No better. This is how Senator Win Gatchalian sees the Philippines’ performance in the forthcoming Programme for International Student Assessment 2021 (PISA 2021) if no significant reforms are implemented in the K-12 curriculum.
In a policy forum evaluating the implementation of the K-12 program, the Chairman of the Senate Committee on Basic Education, Arts and Culture emphasized that the Department of Education (DepEd) should act more quickly to reform the curriculum if the Philippines hopes to perform better in the next round of PISA.
Gatchalian added that beyond a better PISA performance, curriculum reform is about enhancing the quality of education for students under the K-12 program.
PISA is a triennial study by the Organisation for Economic Co-Operation and Development (OECD), which evaluates the proficiency levels of 15-year olds in Reading Comprehension, Science, and Mathematics. Results of PISA 2018 have showed that out of 79 countries, the Philippines ranked lowest in Reading Comprehension and was the second lowest in Science and Mathematics.
“We should decongest our curriculum to give our learners more time to think.”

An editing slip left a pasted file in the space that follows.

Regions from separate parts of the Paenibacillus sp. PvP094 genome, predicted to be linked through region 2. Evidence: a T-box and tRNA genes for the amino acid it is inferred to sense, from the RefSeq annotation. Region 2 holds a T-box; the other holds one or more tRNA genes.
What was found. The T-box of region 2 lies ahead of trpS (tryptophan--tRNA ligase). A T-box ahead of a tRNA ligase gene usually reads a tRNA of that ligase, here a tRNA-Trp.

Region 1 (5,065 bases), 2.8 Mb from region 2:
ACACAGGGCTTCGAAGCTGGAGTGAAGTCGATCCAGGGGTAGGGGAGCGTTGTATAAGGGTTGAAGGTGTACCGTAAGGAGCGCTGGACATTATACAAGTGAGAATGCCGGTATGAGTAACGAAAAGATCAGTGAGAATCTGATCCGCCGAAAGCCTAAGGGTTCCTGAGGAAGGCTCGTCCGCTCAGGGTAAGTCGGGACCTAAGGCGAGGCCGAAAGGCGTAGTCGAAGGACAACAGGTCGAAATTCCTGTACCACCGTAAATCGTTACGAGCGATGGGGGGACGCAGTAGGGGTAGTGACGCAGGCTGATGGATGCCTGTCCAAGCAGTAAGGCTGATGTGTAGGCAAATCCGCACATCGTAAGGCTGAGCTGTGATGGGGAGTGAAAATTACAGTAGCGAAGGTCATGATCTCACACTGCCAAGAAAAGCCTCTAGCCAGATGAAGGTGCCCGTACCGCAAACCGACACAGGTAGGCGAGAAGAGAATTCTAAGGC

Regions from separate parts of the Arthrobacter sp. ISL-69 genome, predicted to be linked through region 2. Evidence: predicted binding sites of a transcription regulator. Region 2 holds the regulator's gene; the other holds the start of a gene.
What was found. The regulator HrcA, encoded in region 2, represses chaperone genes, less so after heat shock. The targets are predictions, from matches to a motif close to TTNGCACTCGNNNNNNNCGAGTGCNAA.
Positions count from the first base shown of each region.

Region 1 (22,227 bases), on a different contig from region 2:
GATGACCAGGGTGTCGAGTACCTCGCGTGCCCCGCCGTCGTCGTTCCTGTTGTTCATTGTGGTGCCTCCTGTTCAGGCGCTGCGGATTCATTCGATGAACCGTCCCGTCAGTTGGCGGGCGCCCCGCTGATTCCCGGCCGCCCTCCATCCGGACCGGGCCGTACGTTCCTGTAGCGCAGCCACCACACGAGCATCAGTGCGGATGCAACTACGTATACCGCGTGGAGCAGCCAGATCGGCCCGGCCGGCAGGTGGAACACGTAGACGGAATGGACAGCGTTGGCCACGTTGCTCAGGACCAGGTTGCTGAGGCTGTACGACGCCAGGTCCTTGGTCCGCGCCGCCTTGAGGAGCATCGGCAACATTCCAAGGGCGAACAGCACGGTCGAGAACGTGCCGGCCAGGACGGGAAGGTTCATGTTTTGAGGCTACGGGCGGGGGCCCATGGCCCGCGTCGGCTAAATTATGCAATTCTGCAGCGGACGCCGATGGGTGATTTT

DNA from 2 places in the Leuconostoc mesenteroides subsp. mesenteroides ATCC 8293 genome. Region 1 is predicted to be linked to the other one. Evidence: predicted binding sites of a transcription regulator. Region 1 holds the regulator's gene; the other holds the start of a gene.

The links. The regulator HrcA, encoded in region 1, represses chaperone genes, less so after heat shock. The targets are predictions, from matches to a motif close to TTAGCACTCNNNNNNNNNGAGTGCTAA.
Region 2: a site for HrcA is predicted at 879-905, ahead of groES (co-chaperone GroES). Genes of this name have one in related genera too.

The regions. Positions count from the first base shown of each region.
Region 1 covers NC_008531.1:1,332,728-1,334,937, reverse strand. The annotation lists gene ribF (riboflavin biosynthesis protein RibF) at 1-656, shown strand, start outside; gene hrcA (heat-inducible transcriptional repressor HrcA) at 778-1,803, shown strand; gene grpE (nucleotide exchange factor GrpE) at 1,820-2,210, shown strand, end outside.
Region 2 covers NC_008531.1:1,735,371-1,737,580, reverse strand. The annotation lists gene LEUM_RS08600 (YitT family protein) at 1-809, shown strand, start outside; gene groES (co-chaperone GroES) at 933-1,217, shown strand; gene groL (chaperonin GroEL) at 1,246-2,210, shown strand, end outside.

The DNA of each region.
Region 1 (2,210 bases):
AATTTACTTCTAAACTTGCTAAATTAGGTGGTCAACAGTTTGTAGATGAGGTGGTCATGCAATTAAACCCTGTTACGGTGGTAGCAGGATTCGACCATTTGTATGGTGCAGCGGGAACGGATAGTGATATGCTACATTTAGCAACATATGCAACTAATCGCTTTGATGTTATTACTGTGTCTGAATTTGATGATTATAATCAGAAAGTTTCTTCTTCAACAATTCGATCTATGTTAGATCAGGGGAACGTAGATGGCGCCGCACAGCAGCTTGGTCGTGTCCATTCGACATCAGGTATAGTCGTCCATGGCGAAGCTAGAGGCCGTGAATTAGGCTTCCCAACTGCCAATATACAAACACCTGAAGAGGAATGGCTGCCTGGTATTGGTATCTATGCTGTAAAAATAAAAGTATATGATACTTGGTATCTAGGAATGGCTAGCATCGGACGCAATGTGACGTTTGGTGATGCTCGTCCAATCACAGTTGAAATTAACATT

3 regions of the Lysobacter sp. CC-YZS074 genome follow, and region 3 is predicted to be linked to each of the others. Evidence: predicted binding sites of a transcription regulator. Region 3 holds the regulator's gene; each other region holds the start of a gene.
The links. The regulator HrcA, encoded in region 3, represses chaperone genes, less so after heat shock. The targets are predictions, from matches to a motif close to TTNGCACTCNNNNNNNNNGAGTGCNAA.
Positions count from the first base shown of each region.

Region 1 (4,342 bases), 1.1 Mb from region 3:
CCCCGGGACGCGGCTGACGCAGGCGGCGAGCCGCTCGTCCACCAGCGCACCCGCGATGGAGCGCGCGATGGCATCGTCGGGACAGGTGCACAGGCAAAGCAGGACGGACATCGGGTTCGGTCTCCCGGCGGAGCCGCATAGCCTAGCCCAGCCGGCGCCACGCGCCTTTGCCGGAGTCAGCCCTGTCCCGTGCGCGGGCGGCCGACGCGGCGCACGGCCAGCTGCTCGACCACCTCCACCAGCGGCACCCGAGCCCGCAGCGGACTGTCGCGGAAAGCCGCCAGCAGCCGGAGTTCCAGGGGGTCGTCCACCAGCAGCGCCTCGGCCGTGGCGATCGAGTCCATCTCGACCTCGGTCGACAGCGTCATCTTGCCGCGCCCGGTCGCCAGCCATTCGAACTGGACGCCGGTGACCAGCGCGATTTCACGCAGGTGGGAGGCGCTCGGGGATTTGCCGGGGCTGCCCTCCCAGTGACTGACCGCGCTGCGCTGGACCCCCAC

“We will be taking PISA again in 2021, meaning if we don’t implement reforms immediately, don’t expect dramatic change from our scores. Curriculum reform is the fastest way of improving, we should decongest our curriculum to give our learners more time to think and our teachers more time to teach,” the seasoned lawmaker said.
A congested curriculum requiring too many competencies is one of the biggest challenges hounding the K-12 program.
Gatchalian said that because of curriculum congestion, adequate teaching time and the students’ deeper understanding are compromised. It also prevents students from achieving sufficient competence in Reading, Writing, and Arithmetic, which results in the continuous presence of non-readers in the higher grades.
The veteran lawmaker has recently filed a resolution calling for a Senate inquiry on the results of PISA 2018.
“The Senate inquiry aims to align legislative initiatives and budget priorities with DepEd’s national reform plan ‘Sulong EduKalidad’.”
According to the senator, the inquiry aims to align legislative initiatives and budget priorities with DepEd’s national reform plan “Sulong EduKalidad,” which shifts focus from mere access to having quality in the basic education sector.
There are four key reform areas under DepEd’s “Sulong EduKalidad:” K to 12 curriculum review and update, improving the learning environment, teachers’ upskilling and reskilling, and engagement of stakeholders for support and collaboration.